'Mobile marine reserves' needed
Mobile marine reserves are needed to protect ocean species, say scientists.
The idea that only fixed areas of ocean can be designated as no-catch zones is out-dated, and does not reflect the very dynamic behaviour of some ocean creatures, they argue.
The marine experts made their call at the AAAS meeting - a major American science festival in Vancouver, Canada.
They say the huge volumes of data from animal tracking studies demand new approaches to conservation in our seas.
"Less than 1% of the ocean is protected at this point, and these marine parks tend to be built around things that sit still like coral reefs and seamounts," explained Prof Larry Crowder from Stanford University.
"But tracking studies show that many, many organisms - fish, marine mammals, sea turtles, seabirds and sharks - respond to oceanographic features that don't have a fixed point.
"These features are fronts and eddies that may move seasonally, from summer to winter, and from year to year based on oceanographic climate changes like El Nino or the Pacific Decadal Oscillation."
The challenge now, argue Crowder and other marine scientists, is to try to build a system of marine reserves that are as dynamic as the creatures they trying to protect.
Game of tags
The spur for this new thinking is the avalanche of data coming from tagging projects.
All manner of creatures are being tracked over vast distances, using increasingly sophisticated devices.
Many of the innovations that have improved the performance and functionality of mobile phones are being incorporated into the latest generation of tags.
These devices not only record where the animals go, but they also return information about the ocean state.
"We can now put multiple sensors in a single tag and when you boost the battery with something like a solar assist panel, you just get this incredible opportunity to view what an animal is doing in multiple dimensions and for long periods of time," said Dr Kristin Hart, a research ecologist with the US Geological Survey, who showed the meeting some of tiniest tags now in operation.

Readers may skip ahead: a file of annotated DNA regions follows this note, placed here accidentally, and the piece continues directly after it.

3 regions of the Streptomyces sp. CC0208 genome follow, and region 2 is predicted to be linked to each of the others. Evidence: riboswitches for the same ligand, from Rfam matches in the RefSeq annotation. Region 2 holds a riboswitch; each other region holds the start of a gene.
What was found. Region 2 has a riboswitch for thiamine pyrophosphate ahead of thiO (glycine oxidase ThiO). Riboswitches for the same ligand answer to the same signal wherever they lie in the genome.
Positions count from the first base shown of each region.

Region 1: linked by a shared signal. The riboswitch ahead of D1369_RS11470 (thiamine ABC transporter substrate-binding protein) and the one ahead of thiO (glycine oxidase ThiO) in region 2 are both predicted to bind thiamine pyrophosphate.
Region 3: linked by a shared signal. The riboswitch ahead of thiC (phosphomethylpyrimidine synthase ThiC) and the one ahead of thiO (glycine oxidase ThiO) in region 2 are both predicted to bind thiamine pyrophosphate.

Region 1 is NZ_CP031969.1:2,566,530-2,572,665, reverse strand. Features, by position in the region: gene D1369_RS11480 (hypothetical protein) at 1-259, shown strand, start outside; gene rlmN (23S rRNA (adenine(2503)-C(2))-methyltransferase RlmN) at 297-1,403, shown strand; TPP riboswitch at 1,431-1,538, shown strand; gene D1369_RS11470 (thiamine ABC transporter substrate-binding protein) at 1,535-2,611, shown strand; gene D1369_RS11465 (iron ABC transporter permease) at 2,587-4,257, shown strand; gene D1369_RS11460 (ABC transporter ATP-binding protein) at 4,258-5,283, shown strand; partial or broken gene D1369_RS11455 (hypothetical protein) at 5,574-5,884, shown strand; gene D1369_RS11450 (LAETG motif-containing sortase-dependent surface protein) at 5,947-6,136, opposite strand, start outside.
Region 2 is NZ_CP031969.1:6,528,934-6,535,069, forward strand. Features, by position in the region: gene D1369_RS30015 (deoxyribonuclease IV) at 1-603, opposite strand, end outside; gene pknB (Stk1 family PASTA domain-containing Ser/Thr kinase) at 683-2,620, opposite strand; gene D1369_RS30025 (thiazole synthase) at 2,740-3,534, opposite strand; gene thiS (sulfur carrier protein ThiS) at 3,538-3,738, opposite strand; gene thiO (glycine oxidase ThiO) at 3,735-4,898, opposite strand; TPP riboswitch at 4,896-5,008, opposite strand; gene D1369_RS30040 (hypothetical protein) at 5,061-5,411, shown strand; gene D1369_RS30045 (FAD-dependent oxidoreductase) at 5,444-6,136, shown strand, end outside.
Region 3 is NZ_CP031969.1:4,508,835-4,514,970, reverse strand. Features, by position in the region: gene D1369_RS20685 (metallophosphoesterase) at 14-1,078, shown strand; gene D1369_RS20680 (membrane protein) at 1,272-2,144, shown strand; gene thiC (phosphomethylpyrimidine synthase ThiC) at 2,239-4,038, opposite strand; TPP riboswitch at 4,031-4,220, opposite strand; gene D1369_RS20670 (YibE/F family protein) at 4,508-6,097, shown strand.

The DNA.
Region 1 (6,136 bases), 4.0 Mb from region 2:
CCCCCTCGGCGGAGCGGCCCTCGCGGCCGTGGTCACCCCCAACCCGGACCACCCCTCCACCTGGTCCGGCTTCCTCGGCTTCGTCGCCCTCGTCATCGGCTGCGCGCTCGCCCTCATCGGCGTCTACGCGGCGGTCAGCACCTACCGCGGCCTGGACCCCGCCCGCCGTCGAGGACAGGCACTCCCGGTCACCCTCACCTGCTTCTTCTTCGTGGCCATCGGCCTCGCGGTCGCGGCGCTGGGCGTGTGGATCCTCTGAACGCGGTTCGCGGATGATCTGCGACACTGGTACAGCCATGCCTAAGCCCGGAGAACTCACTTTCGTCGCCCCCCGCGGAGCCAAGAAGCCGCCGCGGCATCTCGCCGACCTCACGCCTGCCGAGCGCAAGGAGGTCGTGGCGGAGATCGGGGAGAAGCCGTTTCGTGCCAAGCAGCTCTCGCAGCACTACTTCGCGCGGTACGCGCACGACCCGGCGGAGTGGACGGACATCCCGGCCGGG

"Size is important, particularly when you want to answer questions about juveniles or really fast-moving individuals such as tuna - you do not want to encumber the animal with something big and clunky or you will affect its behaviour."
Research has shown how species will respond to upwellings, fronts and eddies in the water, and how creatures will chase the nutrients and the food webs built in these oceanic features. Critically, though, these features may come and go, or shift their position.
Future marine reserves will need to reflect this dynamism, says Prof Crowder.
Implementing Marine Protected Areas has proved something of a struggle for conservationists, and some interests may baulk at the idea of reserves being defined by anything other than co-ordinates on a sea chart.
Prof Crowder is convinced the concept he and his peers are proposing is realistic, however.
"In addition to knowing where the animals are and how they respond to ocean features, we also know a lot more about where the fishermen are. The fishermen have very precise GPS. So I don't think it's outside the realm of possibility to get fishermen to observe where the edge of a mobile reserve is."
Jonathan.Amos-INTERNET@bbc.co.uk and follow me on Twitter